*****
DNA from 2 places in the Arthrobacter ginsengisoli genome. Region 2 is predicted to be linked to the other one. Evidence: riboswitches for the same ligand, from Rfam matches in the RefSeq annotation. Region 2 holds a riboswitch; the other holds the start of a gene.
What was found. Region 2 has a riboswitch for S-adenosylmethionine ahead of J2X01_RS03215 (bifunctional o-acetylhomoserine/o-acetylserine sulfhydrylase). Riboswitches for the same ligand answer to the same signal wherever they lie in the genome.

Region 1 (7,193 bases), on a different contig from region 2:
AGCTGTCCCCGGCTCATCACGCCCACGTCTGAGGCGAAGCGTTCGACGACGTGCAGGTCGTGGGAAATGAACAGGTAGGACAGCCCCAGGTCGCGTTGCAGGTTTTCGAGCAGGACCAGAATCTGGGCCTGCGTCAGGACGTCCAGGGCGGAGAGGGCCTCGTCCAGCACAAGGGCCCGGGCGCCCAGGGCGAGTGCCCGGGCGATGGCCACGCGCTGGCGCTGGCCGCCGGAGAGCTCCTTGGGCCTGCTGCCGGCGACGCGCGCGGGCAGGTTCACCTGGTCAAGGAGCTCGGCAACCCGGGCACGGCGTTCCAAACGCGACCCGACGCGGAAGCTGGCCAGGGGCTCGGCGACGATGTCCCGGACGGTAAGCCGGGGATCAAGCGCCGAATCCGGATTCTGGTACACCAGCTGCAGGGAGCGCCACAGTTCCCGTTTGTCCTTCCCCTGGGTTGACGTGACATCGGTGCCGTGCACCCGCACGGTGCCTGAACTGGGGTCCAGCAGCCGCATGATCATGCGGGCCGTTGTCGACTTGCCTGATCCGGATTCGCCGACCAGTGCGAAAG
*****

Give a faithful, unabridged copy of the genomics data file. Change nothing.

DNA from 2 places in the Arthrobacter ginsengisoli genome. Region 2 is predicted to be linked to the other one. Evidence: riboswitches for the same ligand, from Rfam matches in the RefSeq annotation. Region 2 holds a riboswitch; the other holds the start of a gene.
What was found. Region 2 has a riboswitch for S-adenosylmethionine ahead of J2X01_RS03215 (bifunctional o-acetylhomoserine/o-acetylserine sulfhydrylase). Riboswitches for the same ligand answer to the same signal wherever they lie in the genome.

Region 1 (7,193 bases), on a different contig from region 2:
AGCTGTCCCCGGCTCATCACGCCCACGTCTGAGGCGAAGCGTTCGACGACGTGCAGGTCGTGGGAAATGAACAGGTAGGACAGCCCCAGGTCGCGTTGCAGGTTTTCGAGCAGGACCAGAATCTGGGCCTGCGTCAGGACGTCCAGGGCGGAGAGGGCCTCGTCCAGCACAAGGGCCCGGGCGCCCAGGGCGAGTGCCCGGGCGATGGCCACGCGCTGGCGCTGGCCGCCGGAGAGCTCCTTGGGCCTGCTGCCGGCGACGCGCGCGGGCAGGTTCACCTGGTCAAGGAGCTCGGCAACCCGGGCACGGCGTTCCAAACGCGACCCGACGCGGAAGCTGGCCAGGGGCTCGGCGACGATGTCCCGGACGGTAAGCCGGGGATCAAGCGCCGAATCCGGATTCTGGTACACCAGCTGCAGGGAGCGCCACAGTTCCCGTTTGTCCTTCCCCTGGGTTGACGTGACATCGGTGCCGTGCACCCGCACGGTGCCTGAACTGGGGTCCAGCAGCCGCATGATCATGCGGGCCGTTGTCGACTTGCCTGATCCGGATTCGCCGACCAGTGCGAAAG